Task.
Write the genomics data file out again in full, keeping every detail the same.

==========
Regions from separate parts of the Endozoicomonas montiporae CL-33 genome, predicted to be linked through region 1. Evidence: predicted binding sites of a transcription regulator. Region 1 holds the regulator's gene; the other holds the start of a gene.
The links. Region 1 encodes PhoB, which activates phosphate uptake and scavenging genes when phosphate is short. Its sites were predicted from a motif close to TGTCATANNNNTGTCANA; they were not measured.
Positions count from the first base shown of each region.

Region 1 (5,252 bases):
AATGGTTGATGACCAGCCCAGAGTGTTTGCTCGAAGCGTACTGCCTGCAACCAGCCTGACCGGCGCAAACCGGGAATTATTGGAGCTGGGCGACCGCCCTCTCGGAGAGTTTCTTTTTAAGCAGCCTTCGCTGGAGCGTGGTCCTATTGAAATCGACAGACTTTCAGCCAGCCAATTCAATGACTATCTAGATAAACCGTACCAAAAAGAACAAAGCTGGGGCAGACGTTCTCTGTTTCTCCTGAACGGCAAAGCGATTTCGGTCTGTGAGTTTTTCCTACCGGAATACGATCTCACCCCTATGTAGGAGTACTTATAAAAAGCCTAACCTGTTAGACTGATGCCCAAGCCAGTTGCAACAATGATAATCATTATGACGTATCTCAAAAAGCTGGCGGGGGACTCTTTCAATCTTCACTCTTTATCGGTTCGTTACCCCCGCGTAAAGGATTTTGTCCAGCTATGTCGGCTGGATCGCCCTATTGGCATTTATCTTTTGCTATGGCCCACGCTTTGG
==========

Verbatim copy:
Regions from separate parts of the Endozoicomonas montiporae CL-33 genome, predicted to be linked through region 1. Evidence: predicted binding sites of a transcription regulator. Region 1 holds the regulator's gene; the other holds the start of a gene.
The links. Region 1 encodes PhoB, which activates phosphate uptake and scavenging genes when phosphate is short. Its sites were predicted from a motif close to TGTCATANNNNTGTCANA; they were not measured.
Positions count from the first base shown of each region.

Region 1 (5,252 bases):
AATGGTTGATGACCAGCCCAGAGTGTTTGCTCGAAGCGTACTGCCTGCAACCAGCCTGACCGGCGCAAACCGGGAATTATTGGAGCTGGGCGACCGCCCTCTCGGAGAGTTTCTTTTTAAGCAGCCTTCGCTGGAGCGTGGTCCTATTGAAATCGACAGACTTTCAGCCAGCCAATTCAATGACTATCTAGATAAACCGTACCAAAAAGAACAAAGCTGGGGCAGACGTTCTCTGTTTCTCCTGAACGGCAAAGCGATTTCGGTCTGTGAGTTTTTCCTACCGGAATACGATCTCACCCCTATGTAGGAGTACTTATAAAAAGCCTAACCTGTTAGACTGATGCCCAAGCCAGTTGCAACAATGATAATCATTATGACGTATCTCAAAAAGCTGGCGGGGGACTCTTTCAATCTTCACTCTTTATCGGTTCGTTACCCCCGCGTAAAGGATTTTGTCCAGCTATGTCGGCTGGATCGCCCTATTGGCATTTATCTTTTGCTATGGCCCACGCTTTGG